NYC Talking Statues

More About Annie Moore

Some of you may remember me talking about the Annie Moore statue at Ellis Island, and that I was asked to write a monologue for her.

Now you can look at this map to find the other 34 statues in NYC that are also talking. If you’re planning a trip or know someone who is, please take a selfie with the statue and send it to me!

The Statue From My Novel

And if you’ve read Grace’s Pictures, you might remember the statue of John Ericsson in Battery Park. Grace pondered the meaning of this statue. If she was there today, the statue itself could tell her that meaning! Now this statue is talking too!

 

 

Festival Recap

How It Began

DIF 2017. Missing: Brenna Briggs, Therese Gilardi, Ben Anderson

First, let me say the people at the Dayton Celtic Festival were very good to me. They stopped by to talk about Ireland and genealogy, and which books of mine they’ve read. They bought a lot of books, and it was my privilege to be able to sign them for folks. They were also good at making St. Brigid’s crosses! Excellent students. 🙂 Heather has worked hard to grow the Cultural Area, and she is a delight.

But the week brought some tough news for no less than five people in various walks of my life: cousins, prayer partners, my son’s National Guard unit (there was a fatal car accident), and one of the festival authors who normally would have been at the Dublin Festival. Really, really tough stuff.

So when I got to the Dublin Festival, I admit I was not in the best of moods. And then our tent looked backwards to us. We were convinced no one would find us this year, and Friday sales were slim.

But, there are some fantastic authors in that tent. Add in some Irish humor from a couple of the new authors, and things got better. As a whole the festival was very good for me, and I hear it was for the other authors as well. The fantastic weather on Saturday brought a ton of people to the festival and at times our tent filled up with book browsers.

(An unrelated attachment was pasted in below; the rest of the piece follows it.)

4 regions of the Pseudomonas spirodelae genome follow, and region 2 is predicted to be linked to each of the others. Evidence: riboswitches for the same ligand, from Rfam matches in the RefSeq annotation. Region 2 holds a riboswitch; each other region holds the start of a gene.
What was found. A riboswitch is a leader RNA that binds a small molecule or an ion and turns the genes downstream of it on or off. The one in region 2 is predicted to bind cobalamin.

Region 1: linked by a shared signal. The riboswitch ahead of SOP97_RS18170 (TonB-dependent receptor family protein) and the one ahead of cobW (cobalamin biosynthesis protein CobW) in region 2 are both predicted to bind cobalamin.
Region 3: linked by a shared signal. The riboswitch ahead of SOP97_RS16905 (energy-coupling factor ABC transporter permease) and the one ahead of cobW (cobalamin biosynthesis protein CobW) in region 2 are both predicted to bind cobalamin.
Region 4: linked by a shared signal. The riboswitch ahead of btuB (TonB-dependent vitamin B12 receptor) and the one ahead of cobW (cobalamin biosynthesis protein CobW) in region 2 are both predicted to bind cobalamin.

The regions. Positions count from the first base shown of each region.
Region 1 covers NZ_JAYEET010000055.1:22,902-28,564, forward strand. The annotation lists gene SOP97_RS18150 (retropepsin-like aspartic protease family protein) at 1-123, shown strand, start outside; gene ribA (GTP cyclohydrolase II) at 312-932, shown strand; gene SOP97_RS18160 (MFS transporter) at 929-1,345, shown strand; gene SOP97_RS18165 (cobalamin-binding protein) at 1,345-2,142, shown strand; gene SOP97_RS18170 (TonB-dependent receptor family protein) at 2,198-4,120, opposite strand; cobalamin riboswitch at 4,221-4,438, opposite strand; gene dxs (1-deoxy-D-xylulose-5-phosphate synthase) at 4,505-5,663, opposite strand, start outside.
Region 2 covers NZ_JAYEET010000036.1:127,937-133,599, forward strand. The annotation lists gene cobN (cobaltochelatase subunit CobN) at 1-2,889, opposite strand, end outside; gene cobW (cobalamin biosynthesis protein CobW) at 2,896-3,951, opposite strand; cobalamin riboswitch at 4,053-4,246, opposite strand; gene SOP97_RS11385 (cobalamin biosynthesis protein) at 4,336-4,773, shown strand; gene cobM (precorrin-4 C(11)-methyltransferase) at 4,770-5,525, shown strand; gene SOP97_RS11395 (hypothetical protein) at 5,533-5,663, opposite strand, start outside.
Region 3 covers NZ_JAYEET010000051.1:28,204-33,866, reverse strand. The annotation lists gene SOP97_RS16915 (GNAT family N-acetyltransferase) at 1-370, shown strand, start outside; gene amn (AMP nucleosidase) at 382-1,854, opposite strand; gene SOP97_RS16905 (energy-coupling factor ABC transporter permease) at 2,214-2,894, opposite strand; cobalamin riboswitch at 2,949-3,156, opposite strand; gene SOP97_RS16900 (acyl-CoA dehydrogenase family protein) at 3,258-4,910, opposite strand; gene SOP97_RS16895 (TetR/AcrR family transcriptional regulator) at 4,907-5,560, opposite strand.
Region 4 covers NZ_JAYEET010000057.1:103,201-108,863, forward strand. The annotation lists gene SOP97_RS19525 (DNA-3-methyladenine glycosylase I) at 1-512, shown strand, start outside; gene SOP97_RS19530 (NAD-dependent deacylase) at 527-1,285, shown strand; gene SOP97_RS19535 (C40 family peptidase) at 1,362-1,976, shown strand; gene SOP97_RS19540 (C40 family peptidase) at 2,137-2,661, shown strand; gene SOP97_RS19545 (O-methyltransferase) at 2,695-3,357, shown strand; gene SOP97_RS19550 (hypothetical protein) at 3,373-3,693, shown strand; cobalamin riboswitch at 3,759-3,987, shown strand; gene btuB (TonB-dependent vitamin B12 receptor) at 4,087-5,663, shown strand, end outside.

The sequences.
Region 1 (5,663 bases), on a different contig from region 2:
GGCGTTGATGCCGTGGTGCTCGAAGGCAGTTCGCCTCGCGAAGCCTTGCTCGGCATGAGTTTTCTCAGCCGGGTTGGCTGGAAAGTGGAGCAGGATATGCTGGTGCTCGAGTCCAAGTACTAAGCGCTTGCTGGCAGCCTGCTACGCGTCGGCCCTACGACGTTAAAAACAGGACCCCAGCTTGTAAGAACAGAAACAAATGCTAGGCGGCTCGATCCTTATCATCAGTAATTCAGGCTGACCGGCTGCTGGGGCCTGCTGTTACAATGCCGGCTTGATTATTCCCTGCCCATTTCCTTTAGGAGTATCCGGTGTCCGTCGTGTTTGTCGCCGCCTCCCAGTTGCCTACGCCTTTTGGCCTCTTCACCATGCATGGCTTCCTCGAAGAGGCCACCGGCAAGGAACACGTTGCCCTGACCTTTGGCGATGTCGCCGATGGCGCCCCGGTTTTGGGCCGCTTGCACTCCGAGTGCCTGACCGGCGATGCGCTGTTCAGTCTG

I just found out what happens when a writer leaves her computer for a weekend. #connecting… Click To Tweet

The Readers Show Up

Oh, my goodness. I talked to so many interesting people. I can’t begin to describe all the conversations I had, so I’ll just share a few.

This young woman, Rebecca, has become a big fan. She’s read the entire Ellis Island Series, and is currently reading Brigid of Ireland. She picked up Pages of Ireland at the festival. She makes me think I better get a move on with the next novel! She’s so faithful to email me, read my newsletter, and show up at my appearances. It’s for readers like Rebecca that I’ve written these stories.

This is Jessica Krcal. She stopped by because her boss sent her. You see her boss, Lexi, is my friend from my youth group days. And she doesn’t live in Ohio. Neither does Jessica. They are in Virginia. Jessica was visiting family and planned to come to the festival. When Lexi heard that, she said go see my friend Cindy. So she got this photo to show her boss she followed up. 🙂

And I met a young woman named Autumn, who had bought a book last year. I had a nice chat with her and her friend. Turns out Autumn works for a book printer and they do work for Tyndale, one of my publishers!

Another woman popped in to tell me she bought Brigid of Ireland the weekend before in Dayton. She said she enjoyed it and read it in two days!

A few readers who get my newsletter and/or follow me on Facebook stopped by to tell me that. A young woman who was named after St. Brigid decided she must get Brigid of Ireland. I talked to several people about places in Ireland and about their genealogy. I signed a copy of Brigid for a young girl whose mother a few months ago gave birth prematurely. Her dad told us a bit of the struggle that family is having but things are improving and they are coping. Several people told us how very much they love books!